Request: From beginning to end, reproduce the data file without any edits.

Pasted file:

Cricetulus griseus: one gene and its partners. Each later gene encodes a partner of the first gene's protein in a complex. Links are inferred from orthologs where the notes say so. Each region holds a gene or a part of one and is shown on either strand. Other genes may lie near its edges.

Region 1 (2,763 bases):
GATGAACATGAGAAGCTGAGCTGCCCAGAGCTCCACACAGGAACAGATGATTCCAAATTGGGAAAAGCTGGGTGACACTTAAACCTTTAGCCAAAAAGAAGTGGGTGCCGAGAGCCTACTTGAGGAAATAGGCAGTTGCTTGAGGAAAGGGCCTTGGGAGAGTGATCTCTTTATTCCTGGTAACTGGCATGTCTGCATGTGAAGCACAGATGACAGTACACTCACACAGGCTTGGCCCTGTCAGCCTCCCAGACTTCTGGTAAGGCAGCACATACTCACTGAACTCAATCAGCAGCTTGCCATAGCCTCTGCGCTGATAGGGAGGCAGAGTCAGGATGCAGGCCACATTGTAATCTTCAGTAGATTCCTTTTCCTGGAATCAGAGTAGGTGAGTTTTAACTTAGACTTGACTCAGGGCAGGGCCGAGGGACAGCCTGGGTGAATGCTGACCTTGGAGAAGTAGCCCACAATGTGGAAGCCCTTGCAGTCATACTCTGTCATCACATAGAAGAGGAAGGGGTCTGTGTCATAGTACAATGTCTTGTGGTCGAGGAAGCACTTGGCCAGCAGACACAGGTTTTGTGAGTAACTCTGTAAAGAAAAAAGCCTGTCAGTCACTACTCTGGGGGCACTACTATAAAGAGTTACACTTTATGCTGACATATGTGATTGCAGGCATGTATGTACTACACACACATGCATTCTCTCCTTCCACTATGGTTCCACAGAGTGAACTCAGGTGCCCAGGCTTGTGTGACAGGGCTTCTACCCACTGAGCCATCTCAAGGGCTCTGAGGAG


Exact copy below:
Cricetulus griseus: one gene and its partners. Each later gene encodes a partner of the first gene's protein in a complex. Links are inferred from orthologs where the notes say so. Each region holds a gene or a part of one and is shown on either strand. Other genes may lie near its edges.

Region 1 (2,763 bases):
GATGAACATGAGAAGCTGAGCTGCCCAGAGCTCCACACAGGAACAGATGATTCCAAATTGGGAAAAGCTGGGTGACACTTAAACCTTTAGCCAAAAAGAAGTGGGTGCCGAGAGCCTACTTGAGGAAATAGGCAGTTGCTTGAGGAAAGGGCCTTGGGAGAGTGATCTCTTTATTCCTGGTAACTGGCATGTCTGCATGTGAAGCACAGATGACAGTACACTCACACAGGCTTGGCCCTGTCAGCCTCCCAGACTTCTGGTAAGGCAGCACATACTCACTGAACTCAATCAGCAGCTTGCCATAGCCTCTGCGCTGATAGGGAGGCAGAGTCAGGATGCAGGCCACATTGTAATCTTCAGTAGATTCCTTTTCCTGGAATCAGAGTAGGTGAGTTTTAACTTAGACTTGACTCAGGGCAGGGCCGAGGGACAGCCTGGGTGAATGCTGACCTTGGAGAAGTAGCCCACAATGTGGAAGCCCTTGCAGTCATACTCTGTCATCACATAGAAGAGGAAGGGGTCTGTGTCATAGTACAATGTCTTGTGGTCGAGGAAGCACTTGGCCAGCAGACACAGGTTTTGTGAGTAACTCTGTAAAGAAAAAAGCCTGTCAGTCACTACTCTGGGGGCACTACTATAAAGAGTTACACTTTATGCTGACATATGTGATTGCAGGCATGTATGTACTACACACACATGCATTCTCTCCTTCCACTATGGTTCCACAGAGTGAACTCAGGTGCCCAGGCTTGTGTGACAGGGCTTCTACCCACTGAGCCATCTCAAGGGCTCTGAGGAG